“How insidious Nature is when one is trying to get at it experimentally,” said Albert Einstein.
“Should our living laboratory just die?” said a Daily Camera editorialist in Boulder, Colorado.
Einstein marveled at experimentation. The Boulder writer was fed up with it.
In mid-July of this year, the City of Boulder, Colorado implemented an experimental change on a highly traveled road. It shut off automobile traffic on two of four lanes and widened the bike paths, adding striping and pillars to protect bicycle traffic. The city noted, “A big goal of the Transportation Master Plan is to get people out of their cars to bus, bike and walk because it’s easy, convenient and safe.” The city called the experiment “right sizing,” a suspicious foreshadowing of a conclusion that unbiased research was supposed to test.
The lane closure experiment was part of a 2-year-old city transportation program called, “The Living Laboratory,” which mounts “real-life test sites for residents and visitors to try innovative treatments and pilot programs.” What a great idea to try out programs or policies that could improve the quality of life of a community before concluding whether those programs or policies will work. Boulder did the right thing, but in the wrong way.
One city council member said, “It’s important that we acknowledge the mistakes we made.” Those mistakes included failure to make all the data available to residents, conducting insufficient outreach about the experiment, failing to have onboard data scientists who specialize in program evaluation [the author’s own, self-serving idea] and botching data collection about direct and indirect impacts of the new program. Another said, “It is clear…our process with the public was sorely lacking, data was not given to council…and significant changes on [the street] are needed.”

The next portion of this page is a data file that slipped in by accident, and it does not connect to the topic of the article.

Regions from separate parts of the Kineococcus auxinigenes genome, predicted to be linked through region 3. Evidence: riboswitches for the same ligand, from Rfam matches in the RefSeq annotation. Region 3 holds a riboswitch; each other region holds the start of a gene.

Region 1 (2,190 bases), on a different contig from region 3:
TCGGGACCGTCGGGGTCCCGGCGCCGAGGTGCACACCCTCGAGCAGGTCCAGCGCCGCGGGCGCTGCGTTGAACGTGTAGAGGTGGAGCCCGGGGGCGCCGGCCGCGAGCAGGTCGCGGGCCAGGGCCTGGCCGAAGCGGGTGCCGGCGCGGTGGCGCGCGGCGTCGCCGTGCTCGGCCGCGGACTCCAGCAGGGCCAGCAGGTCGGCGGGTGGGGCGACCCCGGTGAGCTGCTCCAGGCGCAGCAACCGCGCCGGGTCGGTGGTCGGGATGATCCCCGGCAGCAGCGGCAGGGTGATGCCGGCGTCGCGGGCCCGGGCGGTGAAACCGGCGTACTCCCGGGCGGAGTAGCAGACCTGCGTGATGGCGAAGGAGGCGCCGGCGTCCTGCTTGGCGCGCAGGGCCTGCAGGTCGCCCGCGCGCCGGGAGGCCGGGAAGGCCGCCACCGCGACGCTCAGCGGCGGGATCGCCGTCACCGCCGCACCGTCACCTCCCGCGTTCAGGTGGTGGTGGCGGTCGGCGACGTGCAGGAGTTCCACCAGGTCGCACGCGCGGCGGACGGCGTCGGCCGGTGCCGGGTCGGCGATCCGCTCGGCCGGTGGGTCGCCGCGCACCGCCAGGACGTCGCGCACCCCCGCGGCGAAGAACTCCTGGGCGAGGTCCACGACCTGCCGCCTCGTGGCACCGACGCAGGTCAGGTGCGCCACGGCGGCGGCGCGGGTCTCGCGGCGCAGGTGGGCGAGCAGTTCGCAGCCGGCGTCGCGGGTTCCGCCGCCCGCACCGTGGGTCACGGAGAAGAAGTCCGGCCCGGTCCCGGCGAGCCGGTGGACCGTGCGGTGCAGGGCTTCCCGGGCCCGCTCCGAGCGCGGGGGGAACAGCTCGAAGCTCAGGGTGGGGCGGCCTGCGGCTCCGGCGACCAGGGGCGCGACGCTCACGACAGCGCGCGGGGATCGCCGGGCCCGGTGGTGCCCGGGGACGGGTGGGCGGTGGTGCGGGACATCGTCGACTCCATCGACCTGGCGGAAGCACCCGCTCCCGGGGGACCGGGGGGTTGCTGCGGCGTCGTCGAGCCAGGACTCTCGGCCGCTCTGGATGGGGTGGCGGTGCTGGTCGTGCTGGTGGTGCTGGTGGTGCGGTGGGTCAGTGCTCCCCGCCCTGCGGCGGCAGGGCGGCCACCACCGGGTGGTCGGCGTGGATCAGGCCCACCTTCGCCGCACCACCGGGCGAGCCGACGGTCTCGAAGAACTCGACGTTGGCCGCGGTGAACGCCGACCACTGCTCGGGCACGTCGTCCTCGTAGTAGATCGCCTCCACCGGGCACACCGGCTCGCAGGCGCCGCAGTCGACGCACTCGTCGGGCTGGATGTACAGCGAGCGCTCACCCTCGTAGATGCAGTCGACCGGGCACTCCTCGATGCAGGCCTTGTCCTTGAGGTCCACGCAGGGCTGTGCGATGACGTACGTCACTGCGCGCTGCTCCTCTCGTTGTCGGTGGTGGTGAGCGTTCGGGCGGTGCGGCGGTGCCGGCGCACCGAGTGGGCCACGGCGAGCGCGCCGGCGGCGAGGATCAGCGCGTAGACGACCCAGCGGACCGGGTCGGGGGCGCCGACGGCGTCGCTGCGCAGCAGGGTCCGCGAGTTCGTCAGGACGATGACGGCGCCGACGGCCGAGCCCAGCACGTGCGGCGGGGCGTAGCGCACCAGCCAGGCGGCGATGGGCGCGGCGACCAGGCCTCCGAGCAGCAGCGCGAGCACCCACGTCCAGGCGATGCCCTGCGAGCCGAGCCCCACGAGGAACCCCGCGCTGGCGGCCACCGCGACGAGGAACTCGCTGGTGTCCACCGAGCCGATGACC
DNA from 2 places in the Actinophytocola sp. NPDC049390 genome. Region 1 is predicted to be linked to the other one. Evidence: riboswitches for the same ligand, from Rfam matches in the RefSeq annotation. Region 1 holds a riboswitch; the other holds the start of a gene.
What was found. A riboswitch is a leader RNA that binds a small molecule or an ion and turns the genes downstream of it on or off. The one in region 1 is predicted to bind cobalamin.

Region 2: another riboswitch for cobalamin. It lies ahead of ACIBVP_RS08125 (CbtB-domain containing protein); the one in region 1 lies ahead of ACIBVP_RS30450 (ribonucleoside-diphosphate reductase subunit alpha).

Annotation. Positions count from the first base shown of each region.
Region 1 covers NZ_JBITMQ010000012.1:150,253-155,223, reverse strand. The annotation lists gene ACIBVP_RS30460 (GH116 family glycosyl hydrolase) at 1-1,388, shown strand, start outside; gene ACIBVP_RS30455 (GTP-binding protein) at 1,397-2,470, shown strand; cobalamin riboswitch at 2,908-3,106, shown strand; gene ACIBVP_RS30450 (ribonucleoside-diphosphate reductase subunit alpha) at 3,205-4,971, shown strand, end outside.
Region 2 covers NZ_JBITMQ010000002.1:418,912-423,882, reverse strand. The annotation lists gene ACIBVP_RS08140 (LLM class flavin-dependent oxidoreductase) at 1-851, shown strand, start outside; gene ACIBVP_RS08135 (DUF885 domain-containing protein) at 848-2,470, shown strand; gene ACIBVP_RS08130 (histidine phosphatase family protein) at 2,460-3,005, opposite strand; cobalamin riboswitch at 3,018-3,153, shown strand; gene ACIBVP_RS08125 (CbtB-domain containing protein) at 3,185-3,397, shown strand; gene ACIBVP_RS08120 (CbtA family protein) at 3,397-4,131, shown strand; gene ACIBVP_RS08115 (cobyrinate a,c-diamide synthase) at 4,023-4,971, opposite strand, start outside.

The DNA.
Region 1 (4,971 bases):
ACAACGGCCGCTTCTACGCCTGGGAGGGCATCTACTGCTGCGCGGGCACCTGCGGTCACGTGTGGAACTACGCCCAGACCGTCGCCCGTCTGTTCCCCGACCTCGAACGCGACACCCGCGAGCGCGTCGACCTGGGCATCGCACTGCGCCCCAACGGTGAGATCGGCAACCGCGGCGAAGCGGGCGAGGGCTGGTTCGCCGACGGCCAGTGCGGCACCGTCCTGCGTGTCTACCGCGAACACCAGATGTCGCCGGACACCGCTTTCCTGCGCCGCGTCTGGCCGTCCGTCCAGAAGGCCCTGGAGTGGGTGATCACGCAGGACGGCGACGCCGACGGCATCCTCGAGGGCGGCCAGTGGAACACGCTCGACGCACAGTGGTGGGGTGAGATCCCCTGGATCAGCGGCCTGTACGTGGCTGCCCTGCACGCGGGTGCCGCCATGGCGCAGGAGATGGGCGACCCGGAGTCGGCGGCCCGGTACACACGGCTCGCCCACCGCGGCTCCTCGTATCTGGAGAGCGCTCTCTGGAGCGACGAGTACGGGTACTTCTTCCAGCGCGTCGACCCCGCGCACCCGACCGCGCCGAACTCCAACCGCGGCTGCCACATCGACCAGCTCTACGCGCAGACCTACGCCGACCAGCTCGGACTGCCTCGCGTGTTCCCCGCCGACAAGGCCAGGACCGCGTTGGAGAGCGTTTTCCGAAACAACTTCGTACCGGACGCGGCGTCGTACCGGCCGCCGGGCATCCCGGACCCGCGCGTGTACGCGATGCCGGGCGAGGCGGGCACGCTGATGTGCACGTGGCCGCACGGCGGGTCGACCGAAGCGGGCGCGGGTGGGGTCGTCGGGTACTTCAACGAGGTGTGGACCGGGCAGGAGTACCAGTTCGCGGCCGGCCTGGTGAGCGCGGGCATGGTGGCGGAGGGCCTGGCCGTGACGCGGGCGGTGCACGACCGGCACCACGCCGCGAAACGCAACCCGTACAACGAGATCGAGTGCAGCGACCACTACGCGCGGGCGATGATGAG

The community vitriol that was released by the experiment turned “right sizing” into a club used to pummel council and staff. Letters to the editor – arguing for and against the project, declaiming insufficient and opaque research methods and asserting nefarious intentions by elected perpetrators – filled the newspapers for about three months until the city finally capitulated and put much of the street back the way it started.
Besides blustering management gurus, no one says that discovering what works in government is easy. Claims of best or promising practices abound, but I have argued in my earlier posts that what works in City A may not work in City B. What works in 2014 may not work in 2015. Therefore, local governments have an opportunity and obligation to test new policies and programs before rolling them out across place and time.
Experimentation itself should be an unemotional process understood to be applied in emotional environments. If done properly, when the experiment turns up findings, stakeholders on all sides of related issues will trust the results and use them to fashion action that improves the community.
So do not give up on experimentation. But do it right and learn what makes your community better.
This article appeared previously in the ASPA National Weblog
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